Tell that to the rest of America. Or Nickelodeon. Regardless, the town has rallied around their celebrity and celebrity baby-daddy, Casey Aldridge. “We’re all so proud of him for doing the right thing,” said Cheryl Rape, the town librarian at the Liberty Library in Liberty, Miss., to the mag. “We all do wish him well.”
ACTUALLY, “normal” historically has involved matrimony before pregnancy, and that even used to be more or less true in many Louisiana towns that aren’t Kentwood. That carnal knowledge of a juvenile and the resulting unwed motherhood is viewed as “normal” in Kentwood is only further proof of Favog’s Law — the Bud Light empties don’t fall far from the double-wide.
And while — like the unfortunately named Mississippi librarian (in what, I suspect, just might be one of the more-unused libraries in these United States) — I am gratified that the Redneck Romeo and Juliet chose to let their child be born, I don’t know that meets any sane threshold for being “proud” of the baby-daddy.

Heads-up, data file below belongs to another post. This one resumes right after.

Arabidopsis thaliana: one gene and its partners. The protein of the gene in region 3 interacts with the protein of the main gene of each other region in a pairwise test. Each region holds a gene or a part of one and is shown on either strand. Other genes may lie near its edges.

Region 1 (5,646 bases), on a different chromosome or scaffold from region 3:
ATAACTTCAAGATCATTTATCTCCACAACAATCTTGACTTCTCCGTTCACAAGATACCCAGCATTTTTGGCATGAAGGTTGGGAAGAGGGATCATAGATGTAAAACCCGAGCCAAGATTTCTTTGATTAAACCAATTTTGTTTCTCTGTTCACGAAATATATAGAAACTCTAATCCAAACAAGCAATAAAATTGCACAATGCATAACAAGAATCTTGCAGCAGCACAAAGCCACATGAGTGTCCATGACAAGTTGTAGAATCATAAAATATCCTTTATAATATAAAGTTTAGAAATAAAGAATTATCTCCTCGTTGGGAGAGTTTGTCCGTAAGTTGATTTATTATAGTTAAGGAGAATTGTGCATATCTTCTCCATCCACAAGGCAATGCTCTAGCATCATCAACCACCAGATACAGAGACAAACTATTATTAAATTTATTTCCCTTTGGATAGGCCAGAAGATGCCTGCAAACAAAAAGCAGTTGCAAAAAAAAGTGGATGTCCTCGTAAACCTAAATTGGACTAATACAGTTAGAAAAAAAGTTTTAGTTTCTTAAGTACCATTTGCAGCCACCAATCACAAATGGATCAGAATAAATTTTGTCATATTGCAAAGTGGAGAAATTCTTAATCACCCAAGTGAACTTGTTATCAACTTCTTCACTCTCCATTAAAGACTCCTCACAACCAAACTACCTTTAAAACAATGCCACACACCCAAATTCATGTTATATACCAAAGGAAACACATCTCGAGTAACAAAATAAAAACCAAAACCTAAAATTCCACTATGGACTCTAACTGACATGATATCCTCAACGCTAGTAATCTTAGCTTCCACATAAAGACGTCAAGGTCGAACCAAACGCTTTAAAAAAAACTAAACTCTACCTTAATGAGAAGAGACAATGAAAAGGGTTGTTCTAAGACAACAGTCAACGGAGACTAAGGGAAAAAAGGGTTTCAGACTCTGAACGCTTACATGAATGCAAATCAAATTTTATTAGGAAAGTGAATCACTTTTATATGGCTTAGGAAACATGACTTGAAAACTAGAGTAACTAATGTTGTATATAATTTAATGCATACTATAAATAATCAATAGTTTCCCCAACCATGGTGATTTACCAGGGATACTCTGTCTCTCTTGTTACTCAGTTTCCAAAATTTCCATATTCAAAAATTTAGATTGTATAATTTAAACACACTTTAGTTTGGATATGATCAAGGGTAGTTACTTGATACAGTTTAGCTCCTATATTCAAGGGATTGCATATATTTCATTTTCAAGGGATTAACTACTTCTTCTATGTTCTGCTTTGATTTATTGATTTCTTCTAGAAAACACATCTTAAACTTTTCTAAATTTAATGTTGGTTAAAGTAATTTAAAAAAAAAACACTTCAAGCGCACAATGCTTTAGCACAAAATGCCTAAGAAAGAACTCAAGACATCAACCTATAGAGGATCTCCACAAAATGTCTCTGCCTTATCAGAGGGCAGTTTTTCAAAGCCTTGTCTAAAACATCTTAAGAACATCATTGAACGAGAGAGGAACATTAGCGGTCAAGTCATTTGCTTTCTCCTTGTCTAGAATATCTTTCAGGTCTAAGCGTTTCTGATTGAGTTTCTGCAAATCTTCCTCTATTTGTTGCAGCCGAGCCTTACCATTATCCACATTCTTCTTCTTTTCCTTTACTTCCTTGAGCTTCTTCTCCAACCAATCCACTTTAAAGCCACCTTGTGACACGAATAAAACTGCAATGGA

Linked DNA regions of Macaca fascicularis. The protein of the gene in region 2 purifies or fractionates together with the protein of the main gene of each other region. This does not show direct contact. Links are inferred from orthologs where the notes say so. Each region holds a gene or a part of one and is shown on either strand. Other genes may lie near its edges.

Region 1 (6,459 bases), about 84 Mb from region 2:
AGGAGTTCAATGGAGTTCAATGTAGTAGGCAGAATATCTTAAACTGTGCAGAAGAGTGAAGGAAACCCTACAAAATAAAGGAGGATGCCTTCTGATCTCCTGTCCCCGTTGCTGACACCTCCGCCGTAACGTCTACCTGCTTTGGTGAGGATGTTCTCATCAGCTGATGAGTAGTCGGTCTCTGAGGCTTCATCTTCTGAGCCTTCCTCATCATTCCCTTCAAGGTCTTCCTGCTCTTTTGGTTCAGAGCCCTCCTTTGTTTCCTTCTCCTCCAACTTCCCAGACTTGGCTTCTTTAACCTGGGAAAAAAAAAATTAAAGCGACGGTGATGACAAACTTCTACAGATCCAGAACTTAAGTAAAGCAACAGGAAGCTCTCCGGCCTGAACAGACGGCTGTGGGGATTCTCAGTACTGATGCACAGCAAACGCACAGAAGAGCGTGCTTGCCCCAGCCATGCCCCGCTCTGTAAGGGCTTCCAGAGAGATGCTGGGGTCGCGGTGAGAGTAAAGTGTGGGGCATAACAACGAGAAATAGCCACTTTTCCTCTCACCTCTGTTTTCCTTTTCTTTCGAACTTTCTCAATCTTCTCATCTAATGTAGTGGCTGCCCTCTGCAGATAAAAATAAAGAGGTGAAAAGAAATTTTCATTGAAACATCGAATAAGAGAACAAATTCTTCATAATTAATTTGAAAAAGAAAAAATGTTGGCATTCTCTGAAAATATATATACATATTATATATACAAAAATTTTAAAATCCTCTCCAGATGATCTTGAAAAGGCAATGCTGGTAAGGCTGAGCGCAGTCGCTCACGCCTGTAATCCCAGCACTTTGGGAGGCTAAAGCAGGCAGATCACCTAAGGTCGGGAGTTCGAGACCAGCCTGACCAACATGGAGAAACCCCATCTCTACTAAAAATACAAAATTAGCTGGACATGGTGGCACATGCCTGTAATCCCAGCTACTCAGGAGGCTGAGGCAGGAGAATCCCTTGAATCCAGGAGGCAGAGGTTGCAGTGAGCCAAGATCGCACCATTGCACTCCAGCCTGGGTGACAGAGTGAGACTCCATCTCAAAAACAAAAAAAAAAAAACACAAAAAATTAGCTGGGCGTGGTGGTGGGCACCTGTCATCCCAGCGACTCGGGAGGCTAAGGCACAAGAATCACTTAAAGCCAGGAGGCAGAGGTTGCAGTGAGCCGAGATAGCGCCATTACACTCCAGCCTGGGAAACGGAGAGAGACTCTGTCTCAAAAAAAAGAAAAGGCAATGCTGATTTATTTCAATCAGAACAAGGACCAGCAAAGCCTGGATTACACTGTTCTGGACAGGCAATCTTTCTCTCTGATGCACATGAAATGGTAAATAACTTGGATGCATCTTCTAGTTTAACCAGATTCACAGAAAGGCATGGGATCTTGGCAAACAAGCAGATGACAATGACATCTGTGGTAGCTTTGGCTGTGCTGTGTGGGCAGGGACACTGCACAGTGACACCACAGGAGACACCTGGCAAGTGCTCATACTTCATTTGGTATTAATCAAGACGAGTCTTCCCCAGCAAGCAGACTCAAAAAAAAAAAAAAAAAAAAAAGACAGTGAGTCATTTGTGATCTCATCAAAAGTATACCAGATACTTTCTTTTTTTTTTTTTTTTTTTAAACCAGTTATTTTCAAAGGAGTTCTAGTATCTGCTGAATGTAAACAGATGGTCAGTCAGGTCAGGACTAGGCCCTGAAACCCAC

Oy. So many brain cells, so little Pabst Blue Ribbon to kill ’em dead, so’s I kin fergit.
But at least we’ll always have the Superdome, all us Louisiana expats will. That and the memory of one hell of a Tiger football team.
“The quotations in The New Republic article are not mine and do
not represent what I believe or have ever believed. I have never
uttered such words and denounce such small-minded thoughts.
“In fact, I have always agreed with Martin Luther King, Jr. that
we should only be concerned with the content of a person’s character,
not the color of their skin. As I stated on the floor of the U.S.
House on April 20, 1999: ‘I rise in great respect for the courage and
high ideals of Rosa Parks who stood steadfastly for the rights of
individuals against unjust laws and oppressive governmental policies.’